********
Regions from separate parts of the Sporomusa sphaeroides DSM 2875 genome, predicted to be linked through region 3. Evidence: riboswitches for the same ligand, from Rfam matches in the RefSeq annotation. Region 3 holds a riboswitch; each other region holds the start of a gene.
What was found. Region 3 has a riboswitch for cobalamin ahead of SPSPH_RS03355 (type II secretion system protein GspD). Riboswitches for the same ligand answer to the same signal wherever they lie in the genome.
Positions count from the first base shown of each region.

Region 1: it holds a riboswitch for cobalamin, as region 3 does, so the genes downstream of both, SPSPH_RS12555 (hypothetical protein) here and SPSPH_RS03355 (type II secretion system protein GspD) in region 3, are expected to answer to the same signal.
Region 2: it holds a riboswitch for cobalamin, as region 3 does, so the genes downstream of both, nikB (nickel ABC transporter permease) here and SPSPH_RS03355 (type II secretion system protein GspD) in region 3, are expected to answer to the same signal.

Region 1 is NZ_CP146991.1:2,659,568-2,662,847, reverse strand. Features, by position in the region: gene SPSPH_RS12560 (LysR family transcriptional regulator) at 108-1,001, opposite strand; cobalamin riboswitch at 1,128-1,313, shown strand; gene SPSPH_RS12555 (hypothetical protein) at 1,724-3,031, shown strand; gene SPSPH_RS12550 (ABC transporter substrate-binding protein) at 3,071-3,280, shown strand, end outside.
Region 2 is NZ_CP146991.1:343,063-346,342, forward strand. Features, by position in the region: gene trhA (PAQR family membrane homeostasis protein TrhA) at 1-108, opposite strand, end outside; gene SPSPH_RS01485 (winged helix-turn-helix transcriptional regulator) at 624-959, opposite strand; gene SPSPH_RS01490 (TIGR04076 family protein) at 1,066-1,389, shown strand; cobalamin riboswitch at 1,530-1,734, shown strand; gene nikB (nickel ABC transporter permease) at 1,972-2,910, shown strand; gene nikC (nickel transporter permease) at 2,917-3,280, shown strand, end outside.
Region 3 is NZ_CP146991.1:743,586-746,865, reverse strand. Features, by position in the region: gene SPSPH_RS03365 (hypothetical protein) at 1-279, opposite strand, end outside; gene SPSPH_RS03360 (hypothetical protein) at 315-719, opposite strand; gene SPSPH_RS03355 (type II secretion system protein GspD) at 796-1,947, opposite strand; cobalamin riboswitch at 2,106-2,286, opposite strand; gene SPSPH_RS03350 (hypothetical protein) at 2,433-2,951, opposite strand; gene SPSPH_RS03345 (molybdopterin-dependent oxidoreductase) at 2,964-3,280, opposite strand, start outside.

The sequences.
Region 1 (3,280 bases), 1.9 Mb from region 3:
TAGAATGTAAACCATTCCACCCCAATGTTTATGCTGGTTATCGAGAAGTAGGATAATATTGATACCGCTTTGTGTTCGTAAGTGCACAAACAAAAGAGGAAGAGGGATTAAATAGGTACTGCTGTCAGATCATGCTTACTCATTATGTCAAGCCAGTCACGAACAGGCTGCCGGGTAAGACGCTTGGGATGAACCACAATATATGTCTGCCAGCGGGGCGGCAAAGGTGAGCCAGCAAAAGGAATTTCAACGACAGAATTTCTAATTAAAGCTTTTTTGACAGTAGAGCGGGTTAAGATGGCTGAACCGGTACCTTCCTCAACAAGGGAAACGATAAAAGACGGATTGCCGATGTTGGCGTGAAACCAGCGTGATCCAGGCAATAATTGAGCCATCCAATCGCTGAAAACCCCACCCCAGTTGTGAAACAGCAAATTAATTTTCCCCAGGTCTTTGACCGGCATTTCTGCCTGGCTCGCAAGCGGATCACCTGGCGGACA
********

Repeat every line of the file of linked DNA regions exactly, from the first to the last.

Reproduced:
Regions from separate parts of the Sporomusa sphaeroides DSM 2875 genome, predicted to be linked through region 3. Evidence: riboswitches for the same ligand, from Rfam matches in the RefSeq annotation. Region 3 holds a riboswitch; each other region holds the start of a gene.
What was found. Region 3 has a riboswitch for cobalamin ahead of SPSPH_RS03355 (type II secretion system protein GspD). Riboswitches for the same ligand answer to the same signal wherever they lie in the genome.
Positions count from the first base shown of each region.

Region 1: it holds a riboswitch for cobalamin, as region 3 does, so the genes downstream of both, SPSPH_RS12555 (hypothetical protein) here and SPSPH_RS03355 (type II secretion system protein GspD) in region 3, are expected to answer to the same signal.
Region 2: it holds a riboswitch for cobalamin, as region 3 does, so the genes downstream of both, nikB (nickel ABC transporter permease) here and SPSPH_RS03355 (type II secretion system protein GspD) in region 3, are expected to answer to the same signal.

Region 1 is NZ_CP146991.1:2,659,568-2,662,847, reverse strand. Features, by position in the region: gene SPSPH_RS12560 (LysR family transcriptional regulator) at 108-1,001, opposite strand; cobalamin riboswitch at 1,128-1,313, shown strand; gene SPSPH_RS12555 (hypothetical protein) at 1,724-3,031, shown strand; gene SPSPH_RS12550 (ABC transporter substrate-binding protein) at 3,071-3,280, shown strand, end outside.
Region 2 is NZ_CP146991.1:343,063-346,342, forward strand. Features, by position in the region: gene trhA (PAQR family membrane homeostasis protein TrhA) at 1-108, opposite strand, end outside; gene SPSPH_RS01485 (winged helix-turn-helix transcriptional regulator) at 624-959, opposite strand; gene SPSPH_RS01490 (TIGR04076 family protein) at 1,066-1,389, shown strand; cobalamin riboswitch at 1,530-1,734, shown strand; gene nikB (nickel ABC transporter permease) at 1,972-2,910, shown strand; gene nikC (nickel transporter permease) at 2,917-3,280, shown strand, end outside.
Region 3 is NZ_CP146991.1:743,586-746,865, reverse strand. Features, by position in the region: gene SPSPH_RS03365 (hypothetical protein) at 1-279, opposite strand, end outside; gene SPSPH_RS03360 (hypothetical protein) at 315-719, opposite strand; gene SPSPH_RS03355 (type II secretion system protein GspD) at 796-1,947, opposite strand; cobalamin riboswitch at 2,106-2,286, opposite strand; gene SPSPH_RS03350 (hypothetical protein) at 2,433-2,951, opposite strand; gene SPSPH_RS03345 (molybdopterin-dependent oxidoreductase) at 2,964-3,280, opposite strand, start outside.

The sequences.
Region 1 (3,280 bases), 1.9 Mb from region 3:
TAGAATGTAAACCATTCCACCCCAATGTTTATGCTGGTTATCGAGAAGTAGGATAATATTGATACCGCTTTGTGTTCGTAAGTGCACAAACAAAAGAGGAAGAGGGATTAAATAGGTACTGCTGTCAGATCATGCTTACTCATTATGTCAAGCCAGTCACGAACAGGCTGCCGGGTAAGACGCTTGGGATGAACCACAATATATGTCTGCCAGCGGGGCGGCAAAGGTGAGCCAGCAAAAGGAATTTCAACGACAGAATTTCTAATTAAAGCTTTTTTGACAGTAGAGCGGGTTAAGATGGCTGAACCGGTACCTTCCTCAACAAGGGAAACGATAAAAGACGGATTGCCGATGTTGGCGTGAAACCAGCGTGATCCAGGCAATAATTGAGCCATCCAATCGCTGAAAACCCCACCCCAGTTGTGAAACAGCAAATTAATTTTCCCCAGGTCTTTGACCGGCATTTCTGCCTGGCTCGCAAGCGGATCACCTGGCGGACA